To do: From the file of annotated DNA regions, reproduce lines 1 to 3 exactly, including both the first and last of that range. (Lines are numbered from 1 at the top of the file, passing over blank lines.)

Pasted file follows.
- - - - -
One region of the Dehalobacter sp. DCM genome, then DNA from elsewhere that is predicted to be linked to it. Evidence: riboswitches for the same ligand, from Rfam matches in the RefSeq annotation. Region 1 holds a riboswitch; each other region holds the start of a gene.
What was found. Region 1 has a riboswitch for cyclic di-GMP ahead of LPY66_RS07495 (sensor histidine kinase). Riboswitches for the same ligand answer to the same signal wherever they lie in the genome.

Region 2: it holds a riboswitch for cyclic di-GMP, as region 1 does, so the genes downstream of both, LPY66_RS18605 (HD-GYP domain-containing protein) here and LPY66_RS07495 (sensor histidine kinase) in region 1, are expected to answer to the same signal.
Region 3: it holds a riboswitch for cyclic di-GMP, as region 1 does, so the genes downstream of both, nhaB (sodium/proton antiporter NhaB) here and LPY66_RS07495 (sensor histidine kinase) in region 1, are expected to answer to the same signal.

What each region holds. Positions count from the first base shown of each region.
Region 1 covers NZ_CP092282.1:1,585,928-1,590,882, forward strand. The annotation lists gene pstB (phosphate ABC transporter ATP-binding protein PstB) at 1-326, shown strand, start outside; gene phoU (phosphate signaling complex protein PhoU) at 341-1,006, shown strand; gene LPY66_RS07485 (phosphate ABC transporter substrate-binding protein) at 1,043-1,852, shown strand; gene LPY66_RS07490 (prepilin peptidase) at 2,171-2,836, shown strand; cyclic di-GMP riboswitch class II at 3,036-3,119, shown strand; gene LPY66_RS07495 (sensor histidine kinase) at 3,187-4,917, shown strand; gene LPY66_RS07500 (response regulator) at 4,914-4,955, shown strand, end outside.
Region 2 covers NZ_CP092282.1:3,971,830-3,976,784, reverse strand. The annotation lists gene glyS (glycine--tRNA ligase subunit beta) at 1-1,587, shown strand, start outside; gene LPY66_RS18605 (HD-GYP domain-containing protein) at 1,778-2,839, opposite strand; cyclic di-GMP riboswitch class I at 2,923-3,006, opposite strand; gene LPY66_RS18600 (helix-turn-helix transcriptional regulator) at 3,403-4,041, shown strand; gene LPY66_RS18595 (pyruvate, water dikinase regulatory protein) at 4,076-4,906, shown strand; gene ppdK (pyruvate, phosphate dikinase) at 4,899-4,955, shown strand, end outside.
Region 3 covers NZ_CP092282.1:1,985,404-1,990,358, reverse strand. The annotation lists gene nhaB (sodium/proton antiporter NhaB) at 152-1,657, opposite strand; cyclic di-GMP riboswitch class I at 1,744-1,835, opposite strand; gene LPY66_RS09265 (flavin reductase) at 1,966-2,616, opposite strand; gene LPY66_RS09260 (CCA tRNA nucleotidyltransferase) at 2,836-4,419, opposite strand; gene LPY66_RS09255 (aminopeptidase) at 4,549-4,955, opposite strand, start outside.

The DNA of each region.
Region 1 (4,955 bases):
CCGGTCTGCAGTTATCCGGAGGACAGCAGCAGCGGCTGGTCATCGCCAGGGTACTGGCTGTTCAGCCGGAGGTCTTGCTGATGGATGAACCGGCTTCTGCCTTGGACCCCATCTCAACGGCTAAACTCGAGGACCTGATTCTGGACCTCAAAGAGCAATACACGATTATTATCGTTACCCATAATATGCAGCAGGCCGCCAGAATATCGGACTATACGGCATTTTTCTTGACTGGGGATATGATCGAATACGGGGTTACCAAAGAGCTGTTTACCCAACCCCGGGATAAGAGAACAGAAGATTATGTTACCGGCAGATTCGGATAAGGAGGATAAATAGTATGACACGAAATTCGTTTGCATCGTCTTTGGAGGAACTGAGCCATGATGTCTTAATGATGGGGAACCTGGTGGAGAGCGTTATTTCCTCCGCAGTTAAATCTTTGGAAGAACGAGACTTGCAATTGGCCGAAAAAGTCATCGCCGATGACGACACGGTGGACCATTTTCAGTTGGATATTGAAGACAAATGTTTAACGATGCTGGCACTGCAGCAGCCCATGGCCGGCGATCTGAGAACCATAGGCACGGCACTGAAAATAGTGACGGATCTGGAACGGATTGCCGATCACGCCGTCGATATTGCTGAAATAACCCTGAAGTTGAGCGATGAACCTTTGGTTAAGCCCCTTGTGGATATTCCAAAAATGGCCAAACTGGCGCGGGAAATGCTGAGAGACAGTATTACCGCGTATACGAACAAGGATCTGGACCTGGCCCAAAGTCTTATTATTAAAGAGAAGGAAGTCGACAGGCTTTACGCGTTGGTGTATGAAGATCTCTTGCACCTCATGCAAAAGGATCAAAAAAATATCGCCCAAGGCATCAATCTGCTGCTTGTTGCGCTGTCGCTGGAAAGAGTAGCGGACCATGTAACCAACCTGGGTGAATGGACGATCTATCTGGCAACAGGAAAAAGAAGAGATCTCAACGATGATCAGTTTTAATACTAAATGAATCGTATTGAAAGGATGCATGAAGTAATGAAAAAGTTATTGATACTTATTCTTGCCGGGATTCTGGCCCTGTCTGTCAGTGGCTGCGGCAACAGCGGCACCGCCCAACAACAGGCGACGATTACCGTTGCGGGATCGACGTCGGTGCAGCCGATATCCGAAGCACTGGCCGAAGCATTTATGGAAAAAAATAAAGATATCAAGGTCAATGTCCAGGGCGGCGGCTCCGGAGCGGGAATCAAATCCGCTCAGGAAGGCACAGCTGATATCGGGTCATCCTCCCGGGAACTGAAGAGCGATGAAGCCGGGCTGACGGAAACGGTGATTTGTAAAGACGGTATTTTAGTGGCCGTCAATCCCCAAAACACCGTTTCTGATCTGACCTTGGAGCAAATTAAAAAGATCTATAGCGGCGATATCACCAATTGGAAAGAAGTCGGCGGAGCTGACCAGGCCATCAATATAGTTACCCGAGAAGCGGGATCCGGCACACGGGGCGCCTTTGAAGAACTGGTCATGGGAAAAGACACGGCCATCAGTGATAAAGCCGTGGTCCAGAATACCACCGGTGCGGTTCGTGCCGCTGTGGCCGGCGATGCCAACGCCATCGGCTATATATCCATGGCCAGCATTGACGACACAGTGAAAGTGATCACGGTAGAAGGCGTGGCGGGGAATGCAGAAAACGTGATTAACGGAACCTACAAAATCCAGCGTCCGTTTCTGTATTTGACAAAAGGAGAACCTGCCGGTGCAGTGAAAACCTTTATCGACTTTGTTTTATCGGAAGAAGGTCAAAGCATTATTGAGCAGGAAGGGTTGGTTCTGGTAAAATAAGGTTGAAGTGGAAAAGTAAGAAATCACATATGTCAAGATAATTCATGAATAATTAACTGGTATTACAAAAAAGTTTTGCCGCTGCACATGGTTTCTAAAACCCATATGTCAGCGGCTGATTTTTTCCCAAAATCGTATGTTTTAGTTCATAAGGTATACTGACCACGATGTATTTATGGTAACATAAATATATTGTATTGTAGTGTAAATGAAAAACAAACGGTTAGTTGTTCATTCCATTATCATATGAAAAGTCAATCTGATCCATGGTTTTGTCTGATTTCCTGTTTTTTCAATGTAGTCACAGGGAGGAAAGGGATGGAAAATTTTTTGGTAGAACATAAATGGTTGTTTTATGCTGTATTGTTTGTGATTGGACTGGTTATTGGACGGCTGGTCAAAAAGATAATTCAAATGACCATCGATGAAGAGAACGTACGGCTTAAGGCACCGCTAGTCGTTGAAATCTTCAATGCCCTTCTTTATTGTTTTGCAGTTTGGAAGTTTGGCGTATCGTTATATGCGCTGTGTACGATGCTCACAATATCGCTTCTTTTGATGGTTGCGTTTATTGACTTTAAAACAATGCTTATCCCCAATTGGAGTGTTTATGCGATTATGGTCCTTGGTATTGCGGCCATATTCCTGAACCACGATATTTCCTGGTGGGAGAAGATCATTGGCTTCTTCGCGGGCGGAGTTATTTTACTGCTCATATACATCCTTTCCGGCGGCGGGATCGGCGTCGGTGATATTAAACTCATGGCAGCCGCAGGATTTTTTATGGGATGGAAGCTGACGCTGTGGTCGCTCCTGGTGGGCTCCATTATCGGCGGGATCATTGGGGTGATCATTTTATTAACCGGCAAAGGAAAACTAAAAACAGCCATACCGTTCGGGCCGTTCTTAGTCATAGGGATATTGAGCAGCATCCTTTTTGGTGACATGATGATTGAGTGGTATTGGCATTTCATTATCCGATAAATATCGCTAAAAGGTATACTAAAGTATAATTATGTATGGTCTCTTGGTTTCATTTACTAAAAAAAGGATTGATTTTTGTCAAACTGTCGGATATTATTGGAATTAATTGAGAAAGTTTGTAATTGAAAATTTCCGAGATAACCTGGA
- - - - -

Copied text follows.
One region of the Dehalobacter sp. DCM genome, then DNA from elsewhere that is predicted to be linked to it. Evidence: riboswitches for the same ligand, from Rfam matches in the RefSeq annotation. Region 1 holds a riboswitch; each other region holds the start of a gene.
What was found. Region 1 has a riboswitch for cyclic di-GMP ahead of LPY66_RS07495 (sensor histidine kinase). Riboswitches for the same ligand answer to the same signal wherever they lie in the genome.

Region 2: it holds a riboswitch for cyclic di-GMP, as region 1 does, so the genes downstream of both, LPY66_RS18605 (HD-GYP domain-containing protein) here and LPY66_RS07495 (sensor histidine kinase) in region 1, are expected to answer to the same signal.